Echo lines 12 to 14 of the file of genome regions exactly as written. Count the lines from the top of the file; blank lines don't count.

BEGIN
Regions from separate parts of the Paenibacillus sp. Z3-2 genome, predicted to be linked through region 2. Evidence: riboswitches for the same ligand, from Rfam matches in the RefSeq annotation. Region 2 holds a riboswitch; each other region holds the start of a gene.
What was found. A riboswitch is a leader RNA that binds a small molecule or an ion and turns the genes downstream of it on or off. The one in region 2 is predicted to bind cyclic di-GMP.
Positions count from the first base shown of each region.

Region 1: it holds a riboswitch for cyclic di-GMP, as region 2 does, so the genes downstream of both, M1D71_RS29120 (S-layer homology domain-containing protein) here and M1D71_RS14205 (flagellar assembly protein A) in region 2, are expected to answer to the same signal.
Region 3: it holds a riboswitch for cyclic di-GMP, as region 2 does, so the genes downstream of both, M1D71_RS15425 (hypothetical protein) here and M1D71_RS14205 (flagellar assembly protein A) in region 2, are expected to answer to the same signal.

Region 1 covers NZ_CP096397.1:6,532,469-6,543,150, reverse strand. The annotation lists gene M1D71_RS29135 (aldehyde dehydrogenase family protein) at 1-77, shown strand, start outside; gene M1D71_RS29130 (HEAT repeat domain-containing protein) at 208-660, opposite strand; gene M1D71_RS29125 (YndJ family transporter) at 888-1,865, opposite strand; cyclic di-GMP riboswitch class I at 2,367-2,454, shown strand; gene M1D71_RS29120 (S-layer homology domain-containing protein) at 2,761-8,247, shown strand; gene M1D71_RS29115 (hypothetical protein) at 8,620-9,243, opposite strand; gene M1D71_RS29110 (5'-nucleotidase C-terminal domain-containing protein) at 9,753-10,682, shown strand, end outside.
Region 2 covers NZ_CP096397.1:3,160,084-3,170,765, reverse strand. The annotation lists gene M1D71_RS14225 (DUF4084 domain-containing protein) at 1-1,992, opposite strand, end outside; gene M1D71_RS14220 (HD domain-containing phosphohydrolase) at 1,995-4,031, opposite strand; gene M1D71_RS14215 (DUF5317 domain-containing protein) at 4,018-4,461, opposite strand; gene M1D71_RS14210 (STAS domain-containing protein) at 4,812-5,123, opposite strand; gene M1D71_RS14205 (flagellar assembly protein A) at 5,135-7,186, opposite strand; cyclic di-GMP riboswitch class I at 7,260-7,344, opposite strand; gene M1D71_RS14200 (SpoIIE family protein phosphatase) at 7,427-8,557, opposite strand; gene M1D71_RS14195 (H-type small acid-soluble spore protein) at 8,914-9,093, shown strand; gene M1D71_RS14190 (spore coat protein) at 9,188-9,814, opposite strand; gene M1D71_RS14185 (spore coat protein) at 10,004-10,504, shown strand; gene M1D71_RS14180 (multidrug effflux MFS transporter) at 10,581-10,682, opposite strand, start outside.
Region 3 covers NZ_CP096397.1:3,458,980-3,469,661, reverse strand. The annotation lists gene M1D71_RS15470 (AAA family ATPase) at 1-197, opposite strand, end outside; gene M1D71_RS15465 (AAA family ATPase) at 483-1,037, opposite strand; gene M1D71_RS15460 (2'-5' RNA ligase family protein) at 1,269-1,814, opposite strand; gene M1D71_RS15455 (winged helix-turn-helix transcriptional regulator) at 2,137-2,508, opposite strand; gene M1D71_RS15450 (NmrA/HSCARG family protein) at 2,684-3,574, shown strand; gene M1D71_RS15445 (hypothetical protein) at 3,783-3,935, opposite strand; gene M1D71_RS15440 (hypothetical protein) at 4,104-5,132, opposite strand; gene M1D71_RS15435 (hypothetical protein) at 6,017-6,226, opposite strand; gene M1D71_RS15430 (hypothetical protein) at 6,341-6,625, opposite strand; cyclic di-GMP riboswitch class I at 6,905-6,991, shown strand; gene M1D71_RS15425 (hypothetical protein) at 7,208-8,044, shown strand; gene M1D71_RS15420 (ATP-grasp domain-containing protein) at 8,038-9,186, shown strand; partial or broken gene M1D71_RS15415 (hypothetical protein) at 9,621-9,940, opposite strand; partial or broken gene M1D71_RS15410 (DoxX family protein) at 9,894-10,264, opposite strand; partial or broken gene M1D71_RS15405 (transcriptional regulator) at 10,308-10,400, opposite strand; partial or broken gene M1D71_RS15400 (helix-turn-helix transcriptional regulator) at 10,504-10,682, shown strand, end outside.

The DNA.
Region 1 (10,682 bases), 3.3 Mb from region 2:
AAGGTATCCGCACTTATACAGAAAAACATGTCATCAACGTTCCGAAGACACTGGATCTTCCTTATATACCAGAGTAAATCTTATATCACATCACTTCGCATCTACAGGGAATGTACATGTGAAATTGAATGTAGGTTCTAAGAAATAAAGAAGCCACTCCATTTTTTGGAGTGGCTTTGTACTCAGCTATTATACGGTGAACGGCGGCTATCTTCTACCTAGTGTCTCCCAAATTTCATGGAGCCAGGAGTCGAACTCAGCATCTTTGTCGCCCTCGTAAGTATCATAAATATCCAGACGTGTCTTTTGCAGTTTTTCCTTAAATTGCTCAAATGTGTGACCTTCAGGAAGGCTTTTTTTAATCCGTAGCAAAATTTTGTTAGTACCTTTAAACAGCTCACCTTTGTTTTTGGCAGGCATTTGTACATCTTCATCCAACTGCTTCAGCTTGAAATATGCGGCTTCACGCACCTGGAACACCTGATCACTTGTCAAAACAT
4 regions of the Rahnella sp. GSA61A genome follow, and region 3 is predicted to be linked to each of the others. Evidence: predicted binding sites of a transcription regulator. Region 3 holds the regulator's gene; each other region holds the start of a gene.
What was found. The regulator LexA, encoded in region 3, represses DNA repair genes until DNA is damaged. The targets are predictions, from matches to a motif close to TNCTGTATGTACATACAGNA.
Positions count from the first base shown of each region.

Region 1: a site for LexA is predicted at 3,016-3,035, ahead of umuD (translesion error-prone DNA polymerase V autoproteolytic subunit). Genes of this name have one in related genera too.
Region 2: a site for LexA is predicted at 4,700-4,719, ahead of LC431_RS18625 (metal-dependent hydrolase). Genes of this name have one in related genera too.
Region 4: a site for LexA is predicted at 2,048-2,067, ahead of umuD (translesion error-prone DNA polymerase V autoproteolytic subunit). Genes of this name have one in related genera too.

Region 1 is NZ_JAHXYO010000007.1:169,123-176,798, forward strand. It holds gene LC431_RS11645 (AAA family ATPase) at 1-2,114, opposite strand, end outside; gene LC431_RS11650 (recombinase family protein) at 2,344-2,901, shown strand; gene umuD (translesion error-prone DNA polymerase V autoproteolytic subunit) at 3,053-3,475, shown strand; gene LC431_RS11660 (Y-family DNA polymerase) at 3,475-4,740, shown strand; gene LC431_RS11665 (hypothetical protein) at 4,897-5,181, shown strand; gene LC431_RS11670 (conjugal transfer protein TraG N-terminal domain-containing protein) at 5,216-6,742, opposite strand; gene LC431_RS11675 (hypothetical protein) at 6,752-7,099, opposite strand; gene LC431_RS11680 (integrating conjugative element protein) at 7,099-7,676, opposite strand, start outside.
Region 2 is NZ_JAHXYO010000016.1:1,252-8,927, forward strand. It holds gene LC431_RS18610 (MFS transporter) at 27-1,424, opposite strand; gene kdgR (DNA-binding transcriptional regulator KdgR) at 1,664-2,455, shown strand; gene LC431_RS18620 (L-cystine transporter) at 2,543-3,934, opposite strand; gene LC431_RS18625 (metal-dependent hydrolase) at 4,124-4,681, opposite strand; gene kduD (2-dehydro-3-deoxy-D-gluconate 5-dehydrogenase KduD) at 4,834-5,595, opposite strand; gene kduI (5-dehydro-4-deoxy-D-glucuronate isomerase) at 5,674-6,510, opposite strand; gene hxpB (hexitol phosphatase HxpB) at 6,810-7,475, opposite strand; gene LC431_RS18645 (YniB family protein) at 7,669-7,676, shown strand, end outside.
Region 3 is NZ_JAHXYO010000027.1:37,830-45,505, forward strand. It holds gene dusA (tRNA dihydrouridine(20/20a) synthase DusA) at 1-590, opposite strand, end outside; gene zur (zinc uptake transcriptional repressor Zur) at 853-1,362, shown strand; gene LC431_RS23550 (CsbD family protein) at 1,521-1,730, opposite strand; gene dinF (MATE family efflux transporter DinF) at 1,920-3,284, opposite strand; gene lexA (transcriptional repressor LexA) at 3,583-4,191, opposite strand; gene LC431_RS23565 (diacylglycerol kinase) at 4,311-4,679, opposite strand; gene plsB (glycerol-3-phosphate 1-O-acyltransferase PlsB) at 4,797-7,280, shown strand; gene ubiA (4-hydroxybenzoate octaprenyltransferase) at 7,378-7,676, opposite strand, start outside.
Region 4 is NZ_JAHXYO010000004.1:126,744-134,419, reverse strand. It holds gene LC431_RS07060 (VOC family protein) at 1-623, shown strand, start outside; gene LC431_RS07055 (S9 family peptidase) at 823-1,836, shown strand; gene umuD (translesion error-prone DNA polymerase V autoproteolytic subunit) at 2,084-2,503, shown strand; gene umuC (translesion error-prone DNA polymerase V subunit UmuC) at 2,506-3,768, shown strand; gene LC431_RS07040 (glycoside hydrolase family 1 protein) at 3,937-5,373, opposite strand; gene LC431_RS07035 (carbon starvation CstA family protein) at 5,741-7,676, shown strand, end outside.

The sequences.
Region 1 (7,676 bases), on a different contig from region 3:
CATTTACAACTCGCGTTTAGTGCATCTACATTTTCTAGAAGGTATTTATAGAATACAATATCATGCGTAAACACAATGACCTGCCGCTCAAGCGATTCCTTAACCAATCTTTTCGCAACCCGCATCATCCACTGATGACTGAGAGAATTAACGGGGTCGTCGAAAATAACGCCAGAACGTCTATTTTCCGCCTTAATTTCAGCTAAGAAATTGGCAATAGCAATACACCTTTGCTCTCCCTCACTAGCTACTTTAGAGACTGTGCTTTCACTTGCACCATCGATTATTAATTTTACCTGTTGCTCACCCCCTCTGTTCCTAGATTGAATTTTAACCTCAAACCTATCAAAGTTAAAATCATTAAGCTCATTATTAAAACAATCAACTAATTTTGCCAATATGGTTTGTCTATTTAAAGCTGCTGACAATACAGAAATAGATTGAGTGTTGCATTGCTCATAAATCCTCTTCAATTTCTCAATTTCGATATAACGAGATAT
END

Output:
4 regions of the Rahnella sp. GSA61A genome follow, and region 3 is predicted to be linked to each of the others. Evidence: predicted binding sites of a transcription regulator. Region 3 holds the regulator's gene; each other region holds the start of a gene.
What was found. The regulator LexA, encoded in region 3, represses DNA repair genes until DNA is damaged. The targets are predictions, from matches to a motif close to TNCTGTATGTACATACAGNA.
Positions count from the first base shown of each region.